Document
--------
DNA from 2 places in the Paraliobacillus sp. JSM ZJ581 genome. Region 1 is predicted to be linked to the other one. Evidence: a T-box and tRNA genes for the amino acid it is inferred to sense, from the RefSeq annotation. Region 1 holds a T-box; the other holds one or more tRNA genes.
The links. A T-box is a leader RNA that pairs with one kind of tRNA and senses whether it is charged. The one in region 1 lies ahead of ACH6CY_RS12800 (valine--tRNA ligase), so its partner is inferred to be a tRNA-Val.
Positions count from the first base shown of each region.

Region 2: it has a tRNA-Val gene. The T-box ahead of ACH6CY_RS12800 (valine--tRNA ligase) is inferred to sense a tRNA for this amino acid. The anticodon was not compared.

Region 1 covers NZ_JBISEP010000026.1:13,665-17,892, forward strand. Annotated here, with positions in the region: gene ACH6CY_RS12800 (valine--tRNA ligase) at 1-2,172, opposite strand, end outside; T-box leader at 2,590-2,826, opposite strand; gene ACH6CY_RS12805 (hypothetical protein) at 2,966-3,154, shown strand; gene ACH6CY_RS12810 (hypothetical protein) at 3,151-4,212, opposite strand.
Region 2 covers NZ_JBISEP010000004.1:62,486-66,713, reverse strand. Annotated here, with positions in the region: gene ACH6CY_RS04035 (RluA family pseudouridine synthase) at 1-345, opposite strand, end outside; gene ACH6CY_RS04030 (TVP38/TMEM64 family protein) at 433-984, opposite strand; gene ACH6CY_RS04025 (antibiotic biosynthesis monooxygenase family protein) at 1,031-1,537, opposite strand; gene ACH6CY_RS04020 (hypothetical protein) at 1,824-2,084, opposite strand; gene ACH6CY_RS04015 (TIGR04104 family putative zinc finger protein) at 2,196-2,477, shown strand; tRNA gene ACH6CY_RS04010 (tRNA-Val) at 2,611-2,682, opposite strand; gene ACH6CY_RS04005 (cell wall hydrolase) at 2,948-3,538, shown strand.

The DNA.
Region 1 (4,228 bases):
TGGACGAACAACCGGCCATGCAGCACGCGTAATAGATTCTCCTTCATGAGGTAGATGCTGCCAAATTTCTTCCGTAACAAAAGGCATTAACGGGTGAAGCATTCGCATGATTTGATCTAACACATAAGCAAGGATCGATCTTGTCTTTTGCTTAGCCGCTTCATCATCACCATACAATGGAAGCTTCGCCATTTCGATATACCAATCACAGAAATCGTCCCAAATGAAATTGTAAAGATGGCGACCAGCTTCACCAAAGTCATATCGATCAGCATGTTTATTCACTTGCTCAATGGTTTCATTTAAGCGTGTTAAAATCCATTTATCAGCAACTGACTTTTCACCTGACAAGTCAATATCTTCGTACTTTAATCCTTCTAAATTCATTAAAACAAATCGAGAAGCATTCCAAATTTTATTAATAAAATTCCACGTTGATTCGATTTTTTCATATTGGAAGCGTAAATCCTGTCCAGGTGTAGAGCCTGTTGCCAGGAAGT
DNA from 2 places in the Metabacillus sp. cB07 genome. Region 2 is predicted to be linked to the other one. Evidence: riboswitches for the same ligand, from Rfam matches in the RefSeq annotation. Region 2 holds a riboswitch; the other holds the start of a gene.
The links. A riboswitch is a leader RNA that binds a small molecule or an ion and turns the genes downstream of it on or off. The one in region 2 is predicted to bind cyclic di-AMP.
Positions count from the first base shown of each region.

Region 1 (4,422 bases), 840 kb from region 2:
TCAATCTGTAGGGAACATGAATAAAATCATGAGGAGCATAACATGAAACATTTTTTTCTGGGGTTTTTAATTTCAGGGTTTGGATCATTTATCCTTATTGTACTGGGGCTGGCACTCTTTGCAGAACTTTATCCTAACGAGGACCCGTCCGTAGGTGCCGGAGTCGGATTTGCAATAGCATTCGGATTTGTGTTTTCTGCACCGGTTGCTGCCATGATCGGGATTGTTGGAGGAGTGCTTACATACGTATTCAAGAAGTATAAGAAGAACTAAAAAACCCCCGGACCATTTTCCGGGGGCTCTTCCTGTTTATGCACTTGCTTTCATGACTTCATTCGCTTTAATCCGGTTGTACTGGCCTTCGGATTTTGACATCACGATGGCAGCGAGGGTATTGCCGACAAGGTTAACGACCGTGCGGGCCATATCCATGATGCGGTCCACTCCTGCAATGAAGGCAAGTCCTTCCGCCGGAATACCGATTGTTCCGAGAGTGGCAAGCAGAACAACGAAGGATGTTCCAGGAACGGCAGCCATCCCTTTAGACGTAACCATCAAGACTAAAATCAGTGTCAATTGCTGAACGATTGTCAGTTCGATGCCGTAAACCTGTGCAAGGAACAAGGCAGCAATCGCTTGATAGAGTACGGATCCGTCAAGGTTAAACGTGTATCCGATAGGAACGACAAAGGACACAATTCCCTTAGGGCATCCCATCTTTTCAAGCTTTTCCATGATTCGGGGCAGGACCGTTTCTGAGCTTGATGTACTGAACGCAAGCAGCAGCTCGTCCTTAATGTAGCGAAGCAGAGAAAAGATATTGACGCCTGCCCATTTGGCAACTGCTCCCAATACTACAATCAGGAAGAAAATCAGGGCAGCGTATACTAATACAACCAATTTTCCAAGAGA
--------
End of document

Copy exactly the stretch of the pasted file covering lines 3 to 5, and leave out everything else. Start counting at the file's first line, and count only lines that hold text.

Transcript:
Positions count from the first base shown of each region.

Region 2: it has a tRNA-Val gene. The T-box ahead of ACH6CY_RS12800 (valine--tRNA ligase) is inferred to sense a tRNA for this amino acid. The anticodon was not compared.

Region 1 covers NZ_JBISEP010000026.1:13,665-17,892, forward strand. Annotated here, with positions in the region: gene ACH6CY_RS12800 (valine--tRNA ligase) at 1-2,172, opposite strand, end outside; T-box leader at 2,590-2,826, opposite strand; gene ACH6CY_RS12805 (hypothetical protein) at 2,966-3,154, shown strand; gene ACH6CY_RS12810 (hypothetical protein) at 3,151-4,212, opposite strand.